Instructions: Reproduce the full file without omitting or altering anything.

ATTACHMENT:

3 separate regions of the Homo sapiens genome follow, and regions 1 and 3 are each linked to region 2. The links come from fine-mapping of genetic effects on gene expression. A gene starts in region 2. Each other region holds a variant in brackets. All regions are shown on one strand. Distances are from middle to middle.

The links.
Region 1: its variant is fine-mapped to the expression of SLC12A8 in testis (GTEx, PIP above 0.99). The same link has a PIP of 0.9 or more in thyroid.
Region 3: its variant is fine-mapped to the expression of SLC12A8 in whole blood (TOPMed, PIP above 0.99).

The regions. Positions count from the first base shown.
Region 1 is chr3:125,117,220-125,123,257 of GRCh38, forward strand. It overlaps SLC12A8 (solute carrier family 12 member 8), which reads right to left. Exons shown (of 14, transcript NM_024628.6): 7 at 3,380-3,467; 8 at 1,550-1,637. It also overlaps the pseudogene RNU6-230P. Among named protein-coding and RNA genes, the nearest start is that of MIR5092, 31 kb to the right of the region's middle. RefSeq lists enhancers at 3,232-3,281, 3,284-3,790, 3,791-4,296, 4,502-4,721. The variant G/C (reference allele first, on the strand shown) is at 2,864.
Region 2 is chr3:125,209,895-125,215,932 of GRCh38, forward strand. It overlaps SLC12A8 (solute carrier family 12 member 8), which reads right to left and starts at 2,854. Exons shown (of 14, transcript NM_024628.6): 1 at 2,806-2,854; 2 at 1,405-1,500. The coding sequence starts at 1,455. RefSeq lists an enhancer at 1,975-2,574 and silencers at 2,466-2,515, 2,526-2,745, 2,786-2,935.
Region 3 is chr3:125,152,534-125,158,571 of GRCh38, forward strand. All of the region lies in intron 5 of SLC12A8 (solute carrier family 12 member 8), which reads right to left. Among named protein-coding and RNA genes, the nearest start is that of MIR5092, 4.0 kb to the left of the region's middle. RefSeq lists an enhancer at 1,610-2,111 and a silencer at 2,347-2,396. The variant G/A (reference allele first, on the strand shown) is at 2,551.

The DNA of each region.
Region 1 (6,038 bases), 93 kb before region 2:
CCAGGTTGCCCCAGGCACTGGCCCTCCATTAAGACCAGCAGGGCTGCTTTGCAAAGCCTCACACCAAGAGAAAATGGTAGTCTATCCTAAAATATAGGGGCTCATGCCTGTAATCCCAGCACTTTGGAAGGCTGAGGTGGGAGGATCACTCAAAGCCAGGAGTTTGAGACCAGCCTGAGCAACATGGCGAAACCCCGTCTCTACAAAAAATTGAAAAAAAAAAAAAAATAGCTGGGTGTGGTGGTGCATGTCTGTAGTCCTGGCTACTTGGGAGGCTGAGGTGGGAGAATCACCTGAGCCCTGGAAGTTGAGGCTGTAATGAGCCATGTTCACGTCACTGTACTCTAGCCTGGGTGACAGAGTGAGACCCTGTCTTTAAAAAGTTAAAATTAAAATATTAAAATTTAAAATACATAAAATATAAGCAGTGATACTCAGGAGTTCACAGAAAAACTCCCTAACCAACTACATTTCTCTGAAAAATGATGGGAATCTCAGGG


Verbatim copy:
3 separate regions of the Homo sapiens genome follow, and regions 1 and 3 are each linked to region 2. The links come from fine-mapping of genetic effects on gene expression. A gene starts in region 2. Each other region holds a variant in brackets. All regions are shown on one strand. Distances are from middle to middle.

The links.
Region 1: its variant is fine-mapped to the expression of SLC12A8 in testis (GTEx, PIP above 0.99). The same link has a PIP of 0.9 or more in thyroid.
Region 3: its variant is fine-mapped to the expression of SLC12A8 in whole blood (TOPMed, PIP above 0.99).

The regions. Positions count from the first base shown.
Region 1 is chr3:125,117,220-125,123,257 of GRCh38, forward strand. It overlaps SLC12A8 (solute carrier family 12 member 8), which reads right to left. Exons shown (of 14, transcript NM_024628.6): 7 at 3,380-3,467; 8 at 1,550-1,637. It also overlaps the pseudogene RNU6-230P. Among named protein-coding and RNA genes, the nearest start is that of MIR5092, 31 kb to the right of the region's middle. RefSeq lists enhancers at 3,232-3,281, 3,284-3,790, 3,791-4,296, 4,502-4,721. The variant G/C (reference allele first, on the strand shown) is at 2,864.
Region 2 is chr3:125,209,895-125,215,932 of GRCh38, forward strand. It overlaps SLC12A8 (solute carrier family 12 member 8), which reads right to left and starts at 2,854. Exons shown (of 14, transcript NM_024628.6): 1 at 2,806-2,854; 2 at 1,405-1,500. The coding sequence starts at 1,455. RefSeq lists an enhancer at 1,975-2,574 and silencers at 2,466-2,515, 2,526-2,745, 2,786-2,935.
Region 3 is chr3:125,152,534-125,158,571 of GRCh38, forward strand. All of the region lies in intron 5 of SLC12A8 (solute carrier family 12 member 8), which reads right to left. Among named protein-coding and RNA genes, the nearest start is that of MIR5092, 4.0 kb to the left of the region's middle. RefSeq lists an enhancer at 1,610-2,111 and a silencer at 2,347-2,396. The variant G/A (reference allele first, on the strand shown) is at 2,551.

The DNA of each region.
Region 1 (6,038 bases), 93 kb before region 2:
CCAGGTTGCCCCAGGCACTGGCCCTCCATTAAGACCAGCAGGGCTGCTTTGCAAAGCCTCACACCAAGAGAAAATGGTAGTCTATCCTAAAATATAGGGGCTCATGCCTGTAATCCCAGCACTTTGGAAGGCTGAGGTGGGAGGATCACTCAAAGCCAGGAGTTTGAGACCAGCCTGAGCAACATGGCGAAACCCCGTCTCTACAAAAAATTGAAAAAAAAAAAAAAATAGCTGGGTGTGGTGGTGCATGTCTGTAGTCCTGGCTACTTGGGAGGCTGAGGTGGGAGAATCACCTGAGCCCTGGAAGTTGAGGCTGTAATGAGCCATGTTCACGTCACTGTACTCTAGCCTGGGTGACAGAGTGAGACCCTGTCTTTAAAAAGTTAAAATTAAAATATTAAAATTTAAAATACATAAAATATAAGCAGTGATACTCAGGAGTTCACAGAAAAACTCCCTAACCAACTACATTTCTCTGAAAAATGATGGGAATCTCAGGG